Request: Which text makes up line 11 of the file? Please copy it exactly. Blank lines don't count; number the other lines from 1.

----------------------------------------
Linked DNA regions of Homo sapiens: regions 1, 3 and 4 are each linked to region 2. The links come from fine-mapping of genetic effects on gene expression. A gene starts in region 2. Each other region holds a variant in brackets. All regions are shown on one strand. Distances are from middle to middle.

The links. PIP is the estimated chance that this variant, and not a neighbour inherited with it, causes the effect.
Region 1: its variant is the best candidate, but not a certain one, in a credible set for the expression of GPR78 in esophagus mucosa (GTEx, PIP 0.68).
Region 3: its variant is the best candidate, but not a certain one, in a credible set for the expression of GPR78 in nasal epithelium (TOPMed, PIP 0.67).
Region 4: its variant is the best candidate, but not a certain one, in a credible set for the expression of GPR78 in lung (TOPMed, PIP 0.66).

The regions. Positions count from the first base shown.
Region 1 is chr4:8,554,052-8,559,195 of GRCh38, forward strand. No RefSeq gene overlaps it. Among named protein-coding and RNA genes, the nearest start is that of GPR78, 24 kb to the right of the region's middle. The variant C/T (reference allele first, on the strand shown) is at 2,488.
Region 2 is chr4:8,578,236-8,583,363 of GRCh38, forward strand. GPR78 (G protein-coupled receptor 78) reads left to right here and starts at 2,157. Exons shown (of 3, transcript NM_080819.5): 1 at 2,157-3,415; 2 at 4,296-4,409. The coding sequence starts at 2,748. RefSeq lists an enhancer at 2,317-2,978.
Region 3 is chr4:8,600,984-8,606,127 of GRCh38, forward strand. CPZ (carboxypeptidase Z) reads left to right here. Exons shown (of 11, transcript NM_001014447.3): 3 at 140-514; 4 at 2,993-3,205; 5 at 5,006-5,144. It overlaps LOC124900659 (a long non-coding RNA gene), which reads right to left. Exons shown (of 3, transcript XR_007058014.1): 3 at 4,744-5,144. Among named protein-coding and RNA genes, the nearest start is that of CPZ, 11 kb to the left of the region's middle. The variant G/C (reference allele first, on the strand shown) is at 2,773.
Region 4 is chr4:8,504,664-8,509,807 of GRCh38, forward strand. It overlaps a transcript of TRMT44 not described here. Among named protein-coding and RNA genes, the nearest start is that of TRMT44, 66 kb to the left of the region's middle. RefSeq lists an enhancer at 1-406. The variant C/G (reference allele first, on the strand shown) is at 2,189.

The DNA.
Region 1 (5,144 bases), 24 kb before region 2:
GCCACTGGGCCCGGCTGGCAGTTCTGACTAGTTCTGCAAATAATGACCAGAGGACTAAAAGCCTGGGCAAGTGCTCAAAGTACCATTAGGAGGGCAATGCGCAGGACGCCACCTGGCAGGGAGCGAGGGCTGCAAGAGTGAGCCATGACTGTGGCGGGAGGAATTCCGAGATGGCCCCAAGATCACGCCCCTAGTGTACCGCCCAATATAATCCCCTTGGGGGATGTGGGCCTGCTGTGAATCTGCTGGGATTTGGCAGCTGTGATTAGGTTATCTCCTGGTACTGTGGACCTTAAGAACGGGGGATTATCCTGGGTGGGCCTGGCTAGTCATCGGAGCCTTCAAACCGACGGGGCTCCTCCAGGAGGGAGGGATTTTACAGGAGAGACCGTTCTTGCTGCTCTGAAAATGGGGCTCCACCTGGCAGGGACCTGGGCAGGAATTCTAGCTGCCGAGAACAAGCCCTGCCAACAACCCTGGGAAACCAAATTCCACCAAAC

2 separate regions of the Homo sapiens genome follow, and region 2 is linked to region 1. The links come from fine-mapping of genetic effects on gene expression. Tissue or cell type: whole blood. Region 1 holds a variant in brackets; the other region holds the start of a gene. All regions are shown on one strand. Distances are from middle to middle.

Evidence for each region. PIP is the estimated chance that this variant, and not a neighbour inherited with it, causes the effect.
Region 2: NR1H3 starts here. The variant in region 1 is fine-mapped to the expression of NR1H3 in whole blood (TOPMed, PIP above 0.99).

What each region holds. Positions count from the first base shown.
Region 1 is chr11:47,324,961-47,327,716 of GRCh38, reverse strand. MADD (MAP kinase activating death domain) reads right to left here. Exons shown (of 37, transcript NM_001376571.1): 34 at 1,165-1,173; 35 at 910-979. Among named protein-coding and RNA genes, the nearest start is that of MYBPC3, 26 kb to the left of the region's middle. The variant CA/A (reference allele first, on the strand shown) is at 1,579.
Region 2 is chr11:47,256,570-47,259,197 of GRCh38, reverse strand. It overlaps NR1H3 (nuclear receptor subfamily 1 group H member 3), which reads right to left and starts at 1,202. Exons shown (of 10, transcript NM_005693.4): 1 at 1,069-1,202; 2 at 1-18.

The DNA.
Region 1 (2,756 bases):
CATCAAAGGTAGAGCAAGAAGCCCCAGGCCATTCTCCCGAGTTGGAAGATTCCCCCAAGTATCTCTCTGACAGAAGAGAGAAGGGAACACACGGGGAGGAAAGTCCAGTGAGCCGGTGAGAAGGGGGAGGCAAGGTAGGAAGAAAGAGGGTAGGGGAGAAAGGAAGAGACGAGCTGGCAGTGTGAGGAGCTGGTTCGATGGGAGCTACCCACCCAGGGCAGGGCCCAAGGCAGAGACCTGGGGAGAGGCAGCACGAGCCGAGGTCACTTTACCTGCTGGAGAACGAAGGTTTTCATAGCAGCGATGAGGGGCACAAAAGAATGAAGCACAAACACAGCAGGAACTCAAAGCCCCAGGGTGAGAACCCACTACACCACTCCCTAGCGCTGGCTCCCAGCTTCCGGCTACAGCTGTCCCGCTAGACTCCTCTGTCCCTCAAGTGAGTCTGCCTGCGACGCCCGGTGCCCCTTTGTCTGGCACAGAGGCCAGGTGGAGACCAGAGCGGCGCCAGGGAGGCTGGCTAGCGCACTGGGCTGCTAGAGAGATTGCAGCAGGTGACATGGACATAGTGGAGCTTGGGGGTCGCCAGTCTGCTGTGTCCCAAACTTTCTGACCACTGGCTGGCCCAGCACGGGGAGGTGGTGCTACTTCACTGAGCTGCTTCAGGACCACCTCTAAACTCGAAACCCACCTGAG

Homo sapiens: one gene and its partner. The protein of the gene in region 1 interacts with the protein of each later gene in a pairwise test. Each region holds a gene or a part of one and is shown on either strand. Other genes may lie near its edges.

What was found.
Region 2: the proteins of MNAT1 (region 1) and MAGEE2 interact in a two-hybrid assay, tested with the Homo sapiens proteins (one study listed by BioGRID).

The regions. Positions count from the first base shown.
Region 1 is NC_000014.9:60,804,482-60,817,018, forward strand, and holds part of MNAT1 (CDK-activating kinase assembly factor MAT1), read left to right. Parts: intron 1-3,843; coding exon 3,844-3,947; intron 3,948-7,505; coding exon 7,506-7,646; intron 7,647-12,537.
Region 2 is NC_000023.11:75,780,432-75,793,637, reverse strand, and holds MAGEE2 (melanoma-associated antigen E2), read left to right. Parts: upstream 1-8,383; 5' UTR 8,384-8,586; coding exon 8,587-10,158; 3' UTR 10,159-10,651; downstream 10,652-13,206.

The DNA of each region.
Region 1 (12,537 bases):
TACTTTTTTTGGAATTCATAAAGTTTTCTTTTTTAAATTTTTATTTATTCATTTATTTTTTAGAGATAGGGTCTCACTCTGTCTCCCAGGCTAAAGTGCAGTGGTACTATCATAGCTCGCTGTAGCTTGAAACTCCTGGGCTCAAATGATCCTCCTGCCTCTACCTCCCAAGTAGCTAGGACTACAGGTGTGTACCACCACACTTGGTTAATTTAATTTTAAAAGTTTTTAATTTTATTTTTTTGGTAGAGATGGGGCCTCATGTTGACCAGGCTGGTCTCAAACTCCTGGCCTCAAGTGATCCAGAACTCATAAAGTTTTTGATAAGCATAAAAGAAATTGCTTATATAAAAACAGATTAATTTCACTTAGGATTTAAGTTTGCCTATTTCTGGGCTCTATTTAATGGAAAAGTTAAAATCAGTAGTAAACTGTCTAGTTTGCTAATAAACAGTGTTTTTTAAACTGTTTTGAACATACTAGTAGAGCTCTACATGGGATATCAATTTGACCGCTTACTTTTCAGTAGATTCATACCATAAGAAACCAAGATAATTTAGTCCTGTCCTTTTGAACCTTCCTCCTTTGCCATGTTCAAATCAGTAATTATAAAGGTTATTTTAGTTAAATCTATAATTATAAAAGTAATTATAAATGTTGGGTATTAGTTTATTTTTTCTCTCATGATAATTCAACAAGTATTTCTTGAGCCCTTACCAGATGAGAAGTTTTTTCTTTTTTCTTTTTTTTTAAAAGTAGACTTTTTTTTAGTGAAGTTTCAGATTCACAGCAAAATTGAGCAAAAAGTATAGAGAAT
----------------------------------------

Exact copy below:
The DNA.